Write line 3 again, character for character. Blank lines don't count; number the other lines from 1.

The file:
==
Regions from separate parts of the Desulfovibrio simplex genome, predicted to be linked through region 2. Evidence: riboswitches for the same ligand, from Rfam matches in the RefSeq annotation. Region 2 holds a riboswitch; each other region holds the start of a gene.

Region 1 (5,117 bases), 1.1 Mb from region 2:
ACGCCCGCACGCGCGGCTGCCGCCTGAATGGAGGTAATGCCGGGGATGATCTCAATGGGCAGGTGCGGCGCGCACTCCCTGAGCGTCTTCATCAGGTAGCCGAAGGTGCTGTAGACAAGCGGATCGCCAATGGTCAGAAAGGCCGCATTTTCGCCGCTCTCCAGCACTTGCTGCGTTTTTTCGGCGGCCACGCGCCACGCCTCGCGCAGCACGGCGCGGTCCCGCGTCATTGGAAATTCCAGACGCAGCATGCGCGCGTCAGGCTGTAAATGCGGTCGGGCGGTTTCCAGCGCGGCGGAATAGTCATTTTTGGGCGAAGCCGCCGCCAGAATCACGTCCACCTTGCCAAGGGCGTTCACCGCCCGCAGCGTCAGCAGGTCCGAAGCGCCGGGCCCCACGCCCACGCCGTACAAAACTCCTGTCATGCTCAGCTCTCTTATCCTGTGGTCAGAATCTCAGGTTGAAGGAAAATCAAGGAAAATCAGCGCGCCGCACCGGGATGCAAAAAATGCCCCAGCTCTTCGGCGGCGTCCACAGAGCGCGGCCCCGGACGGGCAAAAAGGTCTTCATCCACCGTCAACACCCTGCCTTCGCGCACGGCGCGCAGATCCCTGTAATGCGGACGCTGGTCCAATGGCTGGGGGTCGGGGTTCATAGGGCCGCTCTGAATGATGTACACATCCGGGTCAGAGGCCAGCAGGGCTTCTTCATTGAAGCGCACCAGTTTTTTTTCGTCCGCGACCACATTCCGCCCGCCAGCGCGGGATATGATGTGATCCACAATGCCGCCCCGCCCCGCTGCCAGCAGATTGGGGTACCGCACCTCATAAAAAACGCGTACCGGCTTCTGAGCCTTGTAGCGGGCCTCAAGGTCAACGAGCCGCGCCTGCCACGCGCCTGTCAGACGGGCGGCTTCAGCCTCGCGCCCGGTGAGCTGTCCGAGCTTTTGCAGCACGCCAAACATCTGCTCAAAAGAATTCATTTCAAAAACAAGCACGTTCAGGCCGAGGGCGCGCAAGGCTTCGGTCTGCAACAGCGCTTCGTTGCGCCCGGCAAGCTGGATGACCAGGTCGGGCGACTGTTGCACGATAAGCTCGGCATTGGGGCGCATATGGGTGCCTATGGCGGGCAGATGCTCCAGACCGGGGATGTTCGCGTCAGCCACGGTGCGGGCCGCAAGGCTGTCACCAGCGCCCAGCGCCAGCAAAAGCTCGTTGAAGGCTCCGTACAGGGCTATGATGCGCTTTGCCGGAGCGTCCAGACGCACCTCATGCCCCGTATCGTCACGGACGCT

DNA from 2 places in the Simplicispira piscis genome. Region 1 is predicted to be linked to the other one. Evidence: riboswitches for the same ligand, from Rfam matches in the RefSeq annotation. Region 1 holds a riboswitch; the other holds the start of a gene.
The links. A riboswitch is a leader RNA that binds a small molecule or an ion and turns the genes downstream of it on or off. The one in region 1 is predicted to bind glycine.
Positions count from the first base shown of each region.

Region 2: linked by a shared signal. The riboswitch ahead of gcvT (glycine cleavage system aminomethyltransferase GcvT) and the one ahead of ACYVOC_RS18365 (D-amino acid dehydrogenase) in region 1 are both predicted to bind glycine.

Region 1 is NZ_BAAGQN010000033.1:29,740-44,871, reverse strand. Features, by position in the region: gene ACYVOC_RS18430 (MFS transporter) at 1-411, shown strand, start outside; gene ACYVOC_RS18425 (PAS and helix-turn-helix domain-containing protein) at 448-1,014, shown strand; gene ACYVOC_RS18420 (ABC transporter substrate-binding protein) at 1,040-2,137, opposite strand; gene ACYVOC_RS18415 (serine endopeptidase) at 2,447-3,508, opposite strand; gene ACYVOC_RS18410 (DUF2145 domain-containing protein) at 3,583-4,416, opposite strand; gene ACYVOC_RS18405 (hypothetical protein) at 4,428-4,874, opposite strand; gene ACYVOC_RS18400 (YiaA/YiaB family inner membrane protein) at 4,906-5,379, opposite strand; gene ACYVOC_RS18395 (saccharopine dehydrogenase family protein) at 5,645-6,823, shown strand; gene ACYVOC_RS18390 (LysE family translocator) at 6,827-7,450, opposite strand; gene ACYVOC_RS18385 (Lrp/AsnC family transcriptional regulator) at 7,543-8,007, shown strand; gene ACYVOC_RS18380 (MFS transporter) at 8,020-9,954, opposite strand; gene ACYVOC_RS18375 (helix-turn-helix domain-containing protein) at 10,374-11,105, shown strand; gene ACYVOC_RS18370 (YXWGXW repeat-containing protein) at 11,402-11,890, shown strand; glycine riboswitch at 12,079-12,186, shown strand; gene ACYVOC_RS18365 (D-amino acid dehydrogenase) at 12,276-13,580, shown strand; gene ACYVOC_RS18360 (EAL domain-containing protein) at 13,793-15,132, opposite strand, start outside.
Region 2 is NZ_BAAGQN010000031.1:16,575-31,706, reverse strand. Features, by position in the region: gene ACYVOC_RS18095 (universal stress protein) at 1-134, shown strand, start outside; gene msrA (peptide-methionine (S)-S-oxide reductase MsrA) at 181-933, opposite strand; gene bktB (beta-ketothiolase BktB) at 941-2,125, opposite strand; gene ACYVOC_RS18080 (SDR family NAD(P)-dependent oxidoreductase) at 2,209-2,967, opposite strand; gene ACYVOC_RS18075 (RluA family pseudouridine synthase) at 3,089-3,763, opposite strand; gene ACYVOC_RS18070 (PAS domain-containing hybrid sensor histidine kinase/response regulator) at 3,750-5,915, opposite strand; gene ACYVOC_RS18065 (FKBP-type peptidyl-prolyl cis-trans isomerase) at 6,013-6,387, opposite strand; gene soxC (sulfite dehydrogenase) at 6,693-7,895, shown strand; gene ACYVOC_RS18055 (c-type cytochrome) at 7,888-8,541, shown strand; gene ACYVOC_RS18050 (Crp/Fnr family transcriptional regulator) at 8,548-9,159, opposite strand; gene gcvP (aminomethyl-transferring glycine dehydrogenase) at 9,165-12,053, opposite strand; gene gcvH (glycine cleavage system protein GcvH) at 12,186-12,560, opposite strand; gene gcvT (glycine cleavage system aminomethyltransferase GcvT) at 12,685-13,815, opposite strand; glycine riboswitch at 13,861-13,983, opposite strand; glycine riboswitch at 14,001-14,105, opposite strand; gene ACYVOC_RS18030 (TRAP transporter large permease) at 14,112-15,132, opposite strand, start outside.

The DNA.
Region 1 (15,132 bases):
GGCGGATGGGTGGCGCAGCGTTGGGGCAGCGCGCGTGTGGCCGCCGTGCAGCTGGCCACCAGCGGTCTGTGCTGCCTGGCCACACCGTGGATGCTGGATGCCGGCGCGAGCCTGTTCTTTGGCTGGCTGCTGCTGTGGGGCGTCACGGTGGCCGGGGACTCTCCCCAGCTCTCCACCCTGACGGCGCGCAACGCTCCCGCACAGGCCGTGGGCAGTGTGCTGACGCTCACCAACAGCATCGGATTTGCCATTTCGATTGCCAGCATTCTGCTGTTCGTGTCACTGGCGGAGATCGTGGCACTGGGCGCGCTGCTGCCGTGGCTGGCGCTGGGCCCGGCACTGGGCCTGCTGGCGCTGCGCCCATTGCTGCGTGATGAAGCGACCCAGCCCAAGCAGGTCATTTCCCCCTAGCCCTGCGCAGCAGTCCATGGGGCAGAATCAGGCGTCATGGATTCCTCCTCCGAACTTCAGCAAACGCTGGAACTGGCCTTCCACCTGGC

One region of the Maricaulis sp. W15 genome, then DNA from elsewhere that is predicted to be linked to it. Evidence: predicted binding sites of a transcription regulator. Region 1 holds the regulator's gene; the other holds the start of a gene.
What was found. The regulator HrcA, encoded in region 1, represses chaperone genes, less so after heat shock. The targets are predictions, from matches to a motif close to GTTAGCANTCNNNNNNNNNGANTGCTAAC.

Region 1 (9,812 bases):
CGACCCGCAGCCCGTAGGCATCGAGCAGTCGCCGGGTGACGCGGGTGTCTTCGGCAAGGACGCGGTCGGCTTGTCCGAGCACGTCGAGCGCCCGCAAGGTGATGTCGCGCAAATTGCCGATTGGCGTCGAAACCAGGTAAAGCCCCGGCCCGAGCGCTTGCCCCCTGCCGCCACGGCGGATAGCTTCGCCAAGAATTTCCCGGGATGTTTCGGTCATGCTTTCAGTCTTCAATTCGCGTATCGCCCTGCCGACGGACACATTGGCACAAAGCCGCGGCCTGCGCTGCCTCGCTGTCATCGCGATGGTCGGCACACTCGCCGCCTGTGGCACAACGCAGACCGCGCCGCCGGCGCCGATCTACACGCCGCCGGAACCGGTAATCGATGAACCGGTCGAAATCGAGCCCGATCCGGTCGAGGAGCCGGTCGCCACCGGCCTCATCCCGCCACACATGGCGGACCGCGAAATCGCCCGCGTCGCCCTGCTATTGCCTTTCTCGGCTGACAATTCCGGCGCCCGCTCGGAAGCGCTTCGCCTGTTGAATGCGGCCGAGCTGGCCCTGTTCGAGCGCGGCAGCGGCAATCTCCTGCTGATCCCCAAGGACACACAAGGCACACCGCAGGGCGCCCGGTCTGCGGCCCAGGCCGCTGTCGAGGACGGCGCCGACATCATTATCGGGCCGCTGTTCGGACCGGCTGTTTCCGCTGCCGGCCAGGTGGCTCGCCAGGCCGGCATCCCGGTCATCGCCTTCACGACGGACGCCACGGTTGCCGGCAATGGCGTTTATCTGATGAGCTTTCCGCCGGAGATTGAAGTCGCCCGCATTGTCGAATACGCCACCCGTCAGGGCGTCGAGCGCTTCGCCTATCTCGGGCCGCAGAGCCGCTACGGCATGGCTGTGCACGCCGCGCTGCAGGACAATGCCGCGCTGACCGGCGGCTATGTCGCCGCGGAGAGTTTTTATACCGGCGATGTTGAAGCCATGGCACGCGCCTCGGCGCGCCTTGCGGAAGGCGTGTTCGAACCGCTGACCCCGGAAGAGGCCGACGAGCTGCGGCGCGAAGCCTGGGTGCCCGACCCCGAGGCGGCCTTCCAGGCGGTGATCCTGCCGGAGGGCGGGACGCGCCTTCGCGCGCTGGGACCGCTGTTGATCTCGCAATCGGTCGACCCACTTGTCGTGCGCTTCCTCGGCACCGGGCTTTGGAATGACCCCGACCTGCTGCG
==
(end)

ACGCCCGCACGCGCGGCTGCCGCCTGAATGGAGGTAATGCCGGGGATGATCTCAATGGGCAGGTGCGGCGCGCACTCCCTGAGCGTCTTCATCAGGTAGCCGAAGGTGCTGTAGACAAGCGGATCGCCAATGGTCAGAAAGGCCGCATTTTCGCCGCTCTCCAGCACTTGCTGCGTTTTTTCGGCGGCCACGCGCCACGCCTCGCGCAGCACGGCGCGGTCCCGCGTCATTGGAAATTCCAGACGCAGCATGCGCGCGTCAGGCTGTAAATGCGGTCGGGCGGTTTCCAGCGCGGCGGAATAGTCATTTTTGGGCGAAGCCGCCGCCAGAATCACGTCCACCTTGCCAAGGGCGTTCACCGCCCGCAGCGTCAGCAGGTCCGAAGCGCCGGGCCCCACGCCCACGCCGTACAAAACTCCTGTCATGCTCAGCTCTCTTATCCTGTGGTCAGAATCTCAGGTTGAAGGAAAATCAAGGAAAATCAGCGCGCCGCACCGGGATGCAAAAAATGCCCCAGCTCTTCGGCGGCGTCCACAGAGCGCGGCCCCGGACGGGCAAAAAGGTCTTCATCCACCGTCAACACCCTGCCTTCGCGCACGGCGCGCAGATCCCTGTAATGCGGACGCTGGTCCAATGGCTGGGGGTCGGGGTTCATAGGGCCGCTCTGAATGATGTACACATCCGGGTCAGAGGCCAGCAGGGCTTCTTCATTGAAGCGCACCAGTTTTTTTTCGTCCGCGACCACATTCCGCCCGCCAGCGCGGGATATGATGTGATCCACAATGCCGCCCCGCCCCGCTGCCAGCAGATTGGGGTACCGCACCTCATAAAAAACGCGTACCGGCTTCTGAGCCTTGTAGCGGGCCTCAAGGTCAACGAGCCGCGCCTGCCACGCGCCTGTCAGACGGGCGGCTTCAGCCTCGCGCCCGGTGAGCTGTCCGAGCTTTTGCAGCACGCCAAACATCTGCTCAAAAGAATTCATTTCAAAAACAAGCACGTTCAGGCCGAGGGCGCGCAAGGCTTCGGTCTGCAACAGCGCTTCGTTGCGCCCGGCAAGCTGGATGACCAGGTCGGGCGACTGTTGCACGATAAGCTCGGCATTGGGGCGCATATGGGTGCCTATGGCGGGCAGATGCTCCAGACCGGGGATGTTCGCGTCAGCCACGGTGCGGGCCGCAAGGCTGTCACCAGCGCCCAGCGCCAGCAAAAGCTCGTTGAAGGCTCCGTACAGGGCTATGATGCGCTTTGCCGGAGCGTCCAGACGCACCTCATGCCCCGTATCGTCACGGACGCT